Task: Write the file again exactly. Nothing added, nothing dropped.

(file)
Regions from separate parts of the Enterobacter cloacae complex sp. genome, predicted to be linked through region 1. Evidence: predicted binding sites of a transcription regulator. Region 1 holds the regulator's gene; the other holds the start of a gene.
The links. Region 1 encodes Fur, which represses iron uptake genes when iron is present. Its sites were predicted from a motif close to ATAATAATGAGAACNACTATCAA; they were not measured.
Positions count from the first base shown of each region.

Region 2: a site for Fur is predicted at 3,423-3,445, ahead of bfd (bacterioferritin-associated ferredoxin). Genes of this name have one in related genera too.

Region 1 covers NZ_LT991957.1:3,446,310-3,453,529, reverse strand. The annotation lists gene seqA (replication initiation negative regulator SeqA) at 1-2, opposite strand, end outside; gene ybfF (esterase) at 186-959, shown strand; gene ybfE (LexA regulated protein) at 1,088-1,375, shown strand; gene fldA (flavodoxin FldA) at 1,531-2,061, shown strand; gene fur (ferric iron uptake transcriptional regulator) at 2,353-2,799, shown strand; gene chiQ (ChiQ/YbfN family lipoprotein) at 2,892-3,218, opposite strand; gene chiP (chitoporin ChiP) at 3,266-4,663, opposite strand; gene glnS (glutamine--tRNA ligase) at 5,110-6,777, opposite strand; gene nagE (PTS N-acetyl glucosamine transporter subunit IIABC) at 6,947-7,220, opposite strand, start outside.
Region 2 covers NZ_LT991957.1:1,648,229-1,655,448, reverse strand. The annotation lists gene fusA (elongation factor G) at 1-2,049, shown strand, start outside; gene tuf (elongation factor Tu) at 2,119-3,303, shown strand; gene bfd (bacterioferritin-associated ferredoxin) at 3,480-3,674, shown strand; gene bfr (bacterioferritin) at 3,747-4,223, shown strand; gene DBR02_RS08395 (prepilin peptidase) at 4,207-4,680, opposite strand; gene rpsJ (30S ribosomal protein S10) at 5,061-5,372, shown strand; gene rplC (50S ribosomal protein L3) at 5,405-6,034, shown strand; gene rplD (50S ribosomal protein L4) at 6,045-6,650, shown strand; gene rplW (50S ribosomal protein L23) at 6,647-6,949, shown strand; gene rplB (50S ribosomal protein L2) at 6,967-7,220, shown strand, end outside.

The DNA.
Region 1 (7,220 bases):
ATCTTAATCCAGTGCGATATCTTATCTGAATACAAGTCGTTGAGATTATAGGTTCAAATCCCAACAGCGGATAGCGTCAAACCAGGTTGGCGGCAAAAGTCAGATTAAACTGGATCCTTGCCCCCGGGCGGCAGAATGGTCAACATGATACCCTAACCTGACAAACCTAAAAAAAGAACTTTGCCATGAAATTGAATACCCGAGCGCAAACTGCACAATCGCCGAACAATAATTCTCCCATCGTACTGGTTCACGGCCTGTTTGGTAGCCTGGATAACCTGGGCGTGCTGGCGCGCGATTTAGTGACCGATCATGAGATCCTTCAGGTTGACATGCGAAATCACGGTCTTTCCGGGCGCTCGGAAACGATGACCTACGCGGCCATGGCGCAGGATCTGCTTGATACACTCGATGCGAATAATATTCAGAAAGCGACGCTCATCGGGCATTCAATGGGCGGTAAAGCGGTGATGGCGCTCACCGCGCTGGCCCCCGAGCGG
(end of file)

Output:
Regions from separate parts of the Enterobacter cloacae complex sp. genome, predicted to be linked through region 1. Evidence: predicted binding sites of a transcription regulator. Region 1 holds the regulator's gene; the other holds the start of a gene.
The links. Region 1 encodes Fur, which represses iron uptake genes when iron is present. Its sites were predicted from a motif close to ATAATAATGAGAACNACTATCAA; they were not measured.
Positions count from the first base shown of each region.

Region 2: a site for Fur is predicted at 3,423-3,445, ahead of bfd (bacterioferritin-associated ferredoxin). Genes of this name have one in related genera too.

Region 1 covers NZ_LT991957.1:3,446,310-3,453,529, reverse strand. The annotation lists gene seqA (replication initiation negative regulator SeqA) at 1-2, opposite strand, end outside; gene ybfF (esterase) at 186-959, shown strand; gene ybfE (LexA regulated protein) at 1,088-1,375, shown strand; gene fldA (flavodoxin FldA) at 1,531-2,061, shown strand; gene fur (ferric iron uptake transcriptional regulator) at 2,353-2,799, shown strand; gene chiQ (ChiQ/YbfN family lipoprotein) at 2,892-3,218, opposite strand; gene chiP (chitoporin ChiP) at 3,266-4,663, opposite strand; gene glnS (glutamine--tRNA ligase) at 5,110-6,777, opposite strand; gene nagE (PTS N-acetyl glucosamine transporter subunit IIABC) at 6,947-7,220, opposite strand, start outside.
Region 2 covers NZ_LT991957.1:1,648,229-1,655,448, reverse strand. The annotation lists gene fusA (elongation factor G) at 1-2,049, shown strand, start outside; gene tuf (elongation factor Tu) at 2,119-3,303, shown strand; gene bfd (bacterioferritin-associated ferredoxin) at 3,480-3,674, shown strand; gene bfr (bacterioferritin) at 3,747-4,223, shown strand; gene DBR02_RS08395 (prepilin peptidase) at 4,207-4,680, opposite strand; gene rpsJ (30S ribosomal protein S10) at 5,061-5,372, shown strand; gene rplC (50S ribosomal protein L3) at 5,405-6,034, shown strand; gene rplD (50S ribosomal protein L4) at 6,045-6,650, shown strand; gene rplW (50S ribosomal protein L23) at 6,647-6,949, shown strand; gene rplB (50S ribosomal protein L2) at 6,967-7,220, shown strand, end outside.

The DNA.
Region 1 (7,220 bases):
ATCTTAATCCAGTGCGATATCTTATCTGAATACAAGTCGTTGAGATTATAGGTTCAAATCCCAACAGCGGATAGCGTCAAACCAGGTTGGCGGCAAAAGTCAGATTAAACTGGATCCTTGCCCCCGGGCGGCAGAATGGTCAACATGATACCCTAACCTGACAAACCTAAAAAAAGAACTTTGCCATGAAATTGAATACCCGAGCGCAAACTGCACAATCGCCGAACAATAATTCTCCCATCGTACTGGTTCACGGCCTGTTTGGTAGCCTGGATAACCTGGGCGTGCTGGCGCGCGATTTAGTGACCGATCATGAGATCCTTCAGGTTGACATGCGAAATCACGGTCTTTCCGGGCGCTCGGAAACGATGACCTACGCGGCCATGGCGCAGGATCTGCTTGATACACTCGATGCGAATAATATTCAGAAAGCGACGCTCATCGGGCATTCAATGGGCGGTAAAGCGGTGATGGCGCTCACCGCGCTGGCCCCCGAGCGG